A new report from the Centre for Alternative Technology (www.cat.org.uk) says Britain could, with sufficient will and effort, go zero carbon in only 20 years, Germany's figures put the British government's claims to be leading the world on climate change into perspective. Germany has 200 times as much solar energy as Britain. It generates 12% of its electricity from various renewables, compared with 4.6% in Britain. It has created a quarter of a million jobs in renewables - a number that is growing fast. Britain has only 25,000, a number that represents the amount of jobs created in the industry in Germany in the past year alone.
Freiburg, a town of 200,000 people in the Black Forest, has almost as much solar photovoltaic (PV) power as the whole of Britain. Dr Dieter Wörner, director of Freiburg's environmental protection agency, admits that such is the competition among German towns that Ulm has just overtaken Freiburg as solar capital of the world.
The secret of German success is the "feed-in tariff" (FIT). Anyone generating electricity from solar PV, wind or hydro gets a guaranteed payment of four times the market rate - currently about 35p pence a unit - for 20 years. This reduces the payback time on such technologies to less than 10 years and offers a return on investment of 8-9%. The cost is spread by generating companies among all users and has added about one cent/kwh to the average bill, or an extra €1.50 (£1) a month.
The Germans introduced the FIT in 1999 and tweaked it in 2004, since which time things have gone mad. FITs have now been adopted in 19 EU countries, and 47 worldwide, but not in Britain. German renewables firms are now world beaters and the German economy has been strengthened, not weakened, by a rush into renewables.
Britain, by contrast, has a few installation companies mainly importing German equipment. At the recent Intersolar trade fair in Freiburg, the air was heady with talk of expansion, cutting-edge technologies and intense competition. And everyone says the reason is the FIT.
In Britain, going green is neither easy nor cheap. The government's stop-go attempts to stimulate renewables have made it difficult for anyone to make long-term decisions. Britain's renewables industry has struggled as grants for new technologies have been plagued by problems and were recently even slashed by the DTI, now renamed DBERR (Department for Business, Enterprise and Regulatory Reform). The DBERR has also restricted the list of companies it permits to carry out renewable installations, keeping prices of new technologies higher than they need be.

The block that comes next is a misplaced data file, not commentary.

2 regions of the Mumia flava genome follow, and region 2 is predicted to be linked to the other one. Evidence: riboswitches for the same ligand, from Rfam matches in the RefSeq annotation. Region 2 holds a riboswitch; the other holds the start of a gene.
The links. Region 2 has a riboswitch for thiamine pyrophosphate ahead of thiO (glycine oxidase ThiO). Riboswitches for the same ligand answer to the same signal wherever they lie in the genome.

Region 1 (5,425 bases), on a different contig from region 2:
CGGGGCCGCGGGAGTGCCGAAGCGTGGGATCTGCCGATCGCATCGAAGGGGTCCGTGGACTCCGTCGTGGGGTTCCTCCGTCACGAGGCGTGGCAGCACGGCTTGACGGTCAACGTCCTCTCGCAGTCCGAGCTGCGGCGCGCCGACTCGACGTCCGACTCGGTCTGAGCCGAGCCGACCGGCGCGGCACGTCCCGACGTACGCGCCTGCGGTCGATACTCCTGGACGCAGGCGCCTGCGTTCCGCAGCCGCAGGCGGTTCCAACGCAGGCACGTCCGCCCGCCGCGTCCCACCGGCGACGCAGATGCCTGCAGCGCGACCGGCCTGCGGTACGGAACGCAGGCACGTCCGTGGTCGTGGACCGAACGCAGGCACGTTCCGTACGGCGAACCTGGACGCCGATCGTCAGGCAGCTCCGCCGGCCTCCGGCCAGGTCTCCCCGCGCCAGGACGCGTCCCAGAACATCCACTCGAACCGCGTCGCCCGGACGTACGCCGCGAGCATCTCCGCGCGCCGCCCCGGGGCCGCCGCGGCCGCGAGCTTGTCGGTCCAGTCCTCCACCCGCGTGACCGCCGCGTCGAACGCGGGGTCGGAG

The government's main form of support is the "renewable obligations" system, which forces electrical generators to source a growing share of their power from renewables. Though it has had some success promoting offshore wind power, it has had little impact on microgeneration, solar power in particular. In an acknowledgement of this, the government is considering introducing banding for different technologies, but not until 2009.
Experts say it is not delivering fast enough and a campaign for a feed-in tariff is growing, although the government dismisses FITs as too "interventionist". Some British towns, frustrated at the lack of action by central government, have taken matters into their own hands. The London Borough of Merton introduced the now legendary "Merton rule" requiring any new developments to contain technology that generates at least 10% of their energy from renewables. Many councils have adopted it and some have raised the bar to 20%.
One of the UK's greenest towns is Woking, Surrey. It began moving into renewables a decade ago and now has combined heat and power and fuel cell systems providing heat and electricity to many buildings in the town centre and 600kw of installed solar PV - about 5% of Britain's total.
Pressure is growing on the government to adopt the feed-in tariff support system used in Germany and nearly 50 other countries, and now favoured by the Conservatives and Liberal Democrats. Under the German system anyone generating electricity from solar PV, wind or hydro is guaranteed a payment of four times the market rate for 20 years. The system boosts take-up by consumers by reducing the payback times on such investments to less than 10 years - compared with 25 or 30 years in Britain - and gives industry the certainty of long-term demand to make it worthwhile investing in new factories.
Full story at http://business.guardian.co.uk/story/0,,2132527,00.html
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